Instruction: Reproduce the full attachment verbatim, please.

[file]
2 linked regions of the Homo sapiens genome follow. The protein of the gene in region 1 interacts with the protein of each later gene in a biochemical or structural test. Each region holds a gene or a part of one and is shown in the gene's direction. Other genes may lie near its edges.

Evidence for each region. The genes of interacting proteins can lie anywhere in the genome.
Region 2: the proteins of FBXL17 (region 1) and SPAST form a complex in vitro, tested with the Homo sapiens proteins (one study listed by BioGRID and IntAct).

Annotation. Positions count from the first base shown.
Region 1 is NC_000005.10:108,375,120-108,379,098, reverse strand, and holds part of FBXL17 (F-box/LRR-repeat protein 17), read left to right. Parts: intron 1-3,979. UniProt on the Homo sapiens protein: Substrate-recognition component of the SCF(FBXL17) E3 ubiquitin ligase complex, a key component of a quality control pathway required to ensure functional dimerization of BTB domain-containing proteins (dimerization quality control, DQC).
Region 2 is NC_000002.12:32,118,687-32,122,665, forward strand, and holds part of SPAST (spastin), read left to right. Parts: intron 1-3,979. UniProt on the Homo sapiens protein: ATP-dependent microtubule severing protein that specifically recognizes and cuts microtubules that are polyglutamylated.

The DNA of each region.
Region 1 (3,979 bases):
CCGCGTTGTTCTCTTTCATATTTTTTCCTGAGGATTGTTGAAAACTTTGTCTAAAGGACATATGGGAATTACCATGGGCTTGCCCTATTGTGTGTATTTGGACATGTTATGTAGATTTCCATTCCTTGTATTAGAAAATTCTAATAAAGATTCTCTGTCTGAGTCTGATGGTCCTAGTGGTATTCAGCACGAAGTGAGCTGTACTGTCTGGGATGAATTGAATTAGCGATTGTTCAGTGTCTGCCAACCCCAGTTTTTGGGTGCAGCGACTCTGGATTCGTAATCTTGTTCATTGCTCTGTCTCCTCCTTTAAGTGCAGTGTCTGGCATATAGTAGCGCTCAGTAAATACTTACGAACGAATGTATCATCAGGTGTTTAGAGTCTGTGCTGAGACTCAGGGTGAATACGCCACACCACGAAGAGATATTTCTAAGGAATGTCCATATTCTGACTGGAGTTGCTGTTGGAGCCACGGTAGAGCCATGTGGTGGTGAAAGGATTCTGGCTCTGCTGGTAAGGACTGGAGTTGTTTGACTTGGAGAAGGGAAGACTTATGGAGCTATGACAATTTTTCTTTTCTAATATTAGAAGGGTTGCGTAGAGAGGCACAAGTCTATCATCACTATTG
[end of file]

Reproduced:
2 linked regions of the Homo sapiens genome follow. The protein of the gene in region 1 interacts with the protein of each later gene in a biochemical or structural test. Each region holds a gene or a part of one and is shown in the gene's direction. Other genes may lie near its edges.

Evidence for each region. The genes of interacting proteins can lie anywhere in the genome.
Region 2: the proteins of FBXL17 (region 1) and SPAST form a complex in vitro, tested with the Homo sapiens proteins (one study listed by BioGRID and IntAct).

Annotation. Positions count from the first base shown.
Region 1 is NC_000005.10:108,375,120-108,379,098, reverse strand, and holds part of FBXL17 (F-box/LRR-repeat protein 17), read left to right. Parts: intron 1-3,979. UniProt on the Homo sapiens protein: Substrate-recognition component of the SCF(FBXL17) E3 ubiquitin ligase complex, a key component of a quality control pathway required to ensure functional dimerization of BTB domain-containing proteins (dimerization quality control, DQC).
Region 2 is NC_000002.12:32,118,687-32,122,665, forward strand, and holds part of SPAST (spastin), read left to right. Parts: intron 1-3,979. UniProt on the Homo sapiens protein: ATP-dependent microtubule severing protein that specifically recognizes and cuts microtubules that are polyglutamylated.

The DNA of each region.
Region 1 (3,979 bases):
CCGCGTTGTTCTCTTTCATATTTTTTCCTGAGGATTGTTGAAAACTTTGTCTAAAGGACATATGGGAATTACCATGGGCTTGCCCTATTGTGTGTATTTGGACATGTTATGTAGATTTCCATTCCTTGTATTAGAAAATTCTAATAAAGATTCTCTGTCTGAGTCTGATGGTCCTAGTGGTATTCAGCACGAAGTGAGCTGTACTGTCTGGGATGAATTGAATTAGCGATTGTTCAGTGTCTGCCAACCCCAGTTTTTGGGTGCAGCGACTCTGGATTCGTAATCTTGTTCATTGCTCTGTCTCCTCCTTTAAGTGCAGTGTCTGGCATATAGTAGCGCTCAGTAAATACTTACGAACGAATGTATCATCAGGTGTTTAGAGTCTGTGCTGAGACTCAGGGTGAATACGCCACACCACGAAGAGATATTTCTAAGGAATGTCCATATTCTGACTGGAGTTGCTGTTGGAGCCACGGTAGAGCCATGTGGTGGTGAAAGGATTCTGGCTCTGCTGGTAAGGACTGGAGTTGTTTGACTTGGAGAAGGGAAGACTTATGGAGCTATGACAATTTTTCTTTTCTAATATTAGAAGGGTTGCGTAGAGAGGCACAAGTCTATCATCACTATTG